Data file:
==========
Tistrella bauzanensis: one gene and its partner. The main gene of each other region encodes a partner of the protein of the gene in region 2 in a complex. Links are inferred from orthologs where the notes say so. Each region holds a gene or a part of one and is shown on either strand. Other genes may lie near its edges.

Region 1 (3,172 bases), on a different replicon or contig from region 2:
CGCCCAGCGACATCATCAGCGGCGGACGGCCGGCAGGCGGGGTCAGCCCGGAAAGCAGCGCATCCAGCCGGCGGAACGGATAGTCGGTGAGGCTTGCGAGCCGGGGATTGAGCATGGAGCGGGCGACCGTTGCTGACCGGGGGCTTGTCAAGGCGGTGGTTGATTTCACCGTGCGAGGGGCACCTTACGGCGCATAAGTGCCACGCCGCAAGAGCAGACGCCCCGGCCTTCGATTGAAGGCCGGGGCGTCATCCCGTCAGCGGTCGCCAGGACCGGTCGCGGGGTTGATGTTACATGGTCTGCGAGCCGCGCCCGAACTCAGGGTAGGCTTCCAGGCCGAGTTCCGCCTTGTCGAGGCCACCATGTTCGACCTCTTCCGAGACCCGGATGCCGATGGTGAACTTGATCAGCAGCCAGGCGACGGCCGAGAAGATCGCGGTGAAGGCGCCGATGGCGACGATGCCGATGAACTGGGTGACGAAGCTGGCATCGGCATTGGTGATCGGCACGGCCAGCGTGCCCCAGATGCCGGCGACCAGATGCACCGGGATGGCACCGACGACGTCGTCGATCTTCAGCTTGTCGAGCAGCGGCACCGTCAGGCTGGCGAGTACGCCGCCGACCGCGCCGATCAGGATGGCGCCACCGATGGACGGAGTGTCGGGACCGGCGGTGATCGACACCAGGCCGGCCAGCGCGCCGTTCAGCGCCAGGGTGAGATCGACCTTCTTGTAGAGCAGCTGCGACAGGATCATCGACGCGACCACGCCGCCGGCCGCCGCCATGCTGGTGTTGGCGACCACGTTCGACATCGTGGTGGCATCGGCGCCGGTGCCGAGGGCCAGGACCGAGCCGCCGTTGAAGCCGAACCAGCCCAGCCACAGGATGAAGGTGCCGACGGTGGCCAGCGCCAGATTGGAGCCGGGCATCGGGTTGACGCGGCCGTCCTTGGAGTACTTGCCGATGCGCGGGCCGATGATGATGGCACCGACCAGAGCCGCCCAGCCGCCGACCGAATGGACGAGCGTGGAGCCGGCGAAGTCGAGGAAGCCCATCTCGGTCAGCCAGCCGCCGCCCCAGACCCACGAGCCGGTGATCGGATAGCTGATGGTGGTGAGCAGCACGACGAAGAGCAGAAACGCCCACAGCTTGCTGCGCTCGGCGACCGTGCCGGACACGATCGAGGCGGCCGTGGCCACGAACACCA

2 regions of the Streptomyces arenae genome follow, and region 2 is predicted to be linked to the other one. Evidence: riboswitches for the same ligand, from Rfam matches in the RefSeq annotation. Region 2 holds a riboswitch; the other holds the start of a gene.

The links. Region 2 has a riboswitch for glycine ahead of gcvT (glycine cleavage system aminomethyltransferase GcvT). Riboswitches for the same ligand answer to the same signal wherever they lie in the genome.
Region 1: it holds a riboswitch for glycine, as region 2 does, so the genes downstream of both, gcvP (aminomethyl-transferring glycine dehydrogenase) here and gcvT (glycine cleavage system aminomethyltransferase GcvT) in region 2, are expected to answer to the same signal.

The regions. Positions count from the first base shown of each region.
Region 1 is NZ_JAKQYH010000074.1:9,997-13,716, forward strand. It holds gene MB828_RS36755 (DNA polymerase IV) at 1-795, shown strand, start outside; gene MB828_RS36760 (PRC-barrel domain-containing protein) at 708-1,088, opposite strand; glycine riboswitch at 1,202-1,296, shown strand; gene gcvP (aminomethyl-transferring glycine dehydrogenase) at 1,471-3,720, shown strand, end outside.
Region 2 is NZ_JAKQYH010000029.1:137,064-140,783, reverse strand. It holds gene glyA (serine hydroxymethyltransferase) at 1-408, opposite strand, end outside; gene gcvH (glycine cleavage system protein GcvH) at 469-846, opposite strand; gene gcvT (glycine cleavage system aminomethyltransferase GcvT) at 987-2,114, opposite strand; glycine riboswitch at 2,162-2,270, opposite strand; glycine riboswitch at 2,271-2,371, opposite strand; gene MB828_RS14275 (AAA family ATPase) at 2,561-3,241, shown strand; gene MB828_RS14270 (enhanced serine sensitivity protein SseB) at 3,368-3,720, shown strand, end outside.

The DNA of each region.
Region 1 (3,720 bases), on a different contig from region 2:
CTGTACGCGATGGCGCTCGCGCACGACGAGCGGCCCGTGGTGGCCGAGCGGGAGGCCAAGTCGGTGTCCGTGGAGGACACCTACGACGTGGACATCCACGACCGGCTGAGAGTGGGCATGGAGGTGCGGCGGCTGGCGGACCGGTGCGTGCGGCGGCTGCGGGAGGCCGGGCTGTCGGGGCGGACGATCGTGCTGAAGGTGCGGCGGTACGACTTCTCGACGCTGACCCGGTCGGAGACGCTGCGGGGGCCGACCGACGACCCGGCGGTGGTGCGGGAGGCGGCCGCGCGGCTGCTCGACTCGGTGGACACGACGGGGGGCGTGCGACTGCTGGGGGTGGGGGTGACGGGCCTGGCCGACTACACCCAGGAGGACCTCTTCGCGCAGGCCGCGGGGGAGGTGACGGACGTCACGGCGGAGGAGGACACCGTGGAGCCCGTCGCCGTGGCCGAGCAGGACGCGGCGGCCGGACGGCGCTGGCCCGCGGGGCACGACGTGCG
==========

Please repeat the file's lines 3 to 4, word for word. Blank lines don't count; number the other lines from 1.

CGCCCAGCGACATCATCAGCGGCGGACGGCCGGCAGGCGGGGTCAGCCCGGAAAGCAGCGCATCCAGCCGGCGGAACGGATAGTCGGTGAGGCTTGCGAGCCGGGGATTGAGCATGGAGCGGGCGACCGTTGCTGACCGGGGGCTTGTCAAGGCGGTGGTTGATTTCACCGTGCGAGGGGCACCTTACGGCGCATAAGTGCCACGCCGCAAGAGCAGACGCCCCGGCCTTCGATTGAAGGCCGGGGCGTCATCCCGTCAGCGGTCGCCAGGACCGGTCGCGGGGTTGATGTTACATGGTCTGCGAGCCGCGCCCGAACTCAGGGTAGGCTTCCAGGCCGAGTTCCGCCTTGTCGAGGCCACCATGTTCGACCTCTTCCGAGACCCGGATGCCGATGGTGAACTTGATCAGCAGCCAGGCGACGGCCGAGAAGATCGCGGTGAAGGCGCCGATGGCGACGATGCCGATGAACTGGGTGACGAAGCTGGCATCGGCATTGGTGATCGGCACGGCCAGCGTGCCCCAGATGCCGGCGACCAGATGCACCGGGATGGCACCGACGACGTCGTCGATCTTCAGCTTGTCGAGCAGCGGCACCGTCAGGCTGGCGAGTACGCCGCCGACCGCGCCGATCAGGATGGCGCCACCGATGGACGGAGTGTCGGGACCGGCGGTGATCGACACCAGGCCGGCCAGCGCGCCGTTCAGCGCCAGGGTGAGATCGACCTTCTTGTAGAGCAGCTGCGACAGGATCATCGACGCGACCACGCCGCCGGCCGCCGCCATGCTGGTGTTGGCGACCACGTTCGACATCGTGGTGGCATCGGCGCCGGTGCCGAGGGCCAGGACCGAGCCGCCGTTGAAGCCGAACCAGCCCAGCCACAGGATGAAGGTGCCGACGGTGGCCAGCGCCAGATTGGAGCCGGGCATCGGGTTGACGCGGCCGTCCTTGGAGTACTTGCCGATGCGCGGGCCGATGATGATGGCACCGACCAGAGCCGCCCAGCCGCCGACCGAATGGACGAGCGTGGAGCCGGCGAAGTCGAGGAAGCCCATCTCGGTCAGCCAGCCGCCGCCCCAGACCCACGAGCCGGTGATCGGATAGCTGATGGTGGTGAGCAGCACGACGAAGAGCAGAAACGCCCACAGCTTGCTGCGCTCGGCGACCGTGCCGGACACGATCGAGGCGGCCGTGGCCACGAACACCA

2 regions of the Streptomyces arenae genome follow, and region 2 is predicted to be linked to the other one. Evidence: riboswitches for the same ligand, from Rfam matches in the RefSeq annotation. Region 2 holds a riboswitch; the other holds the start of a gene.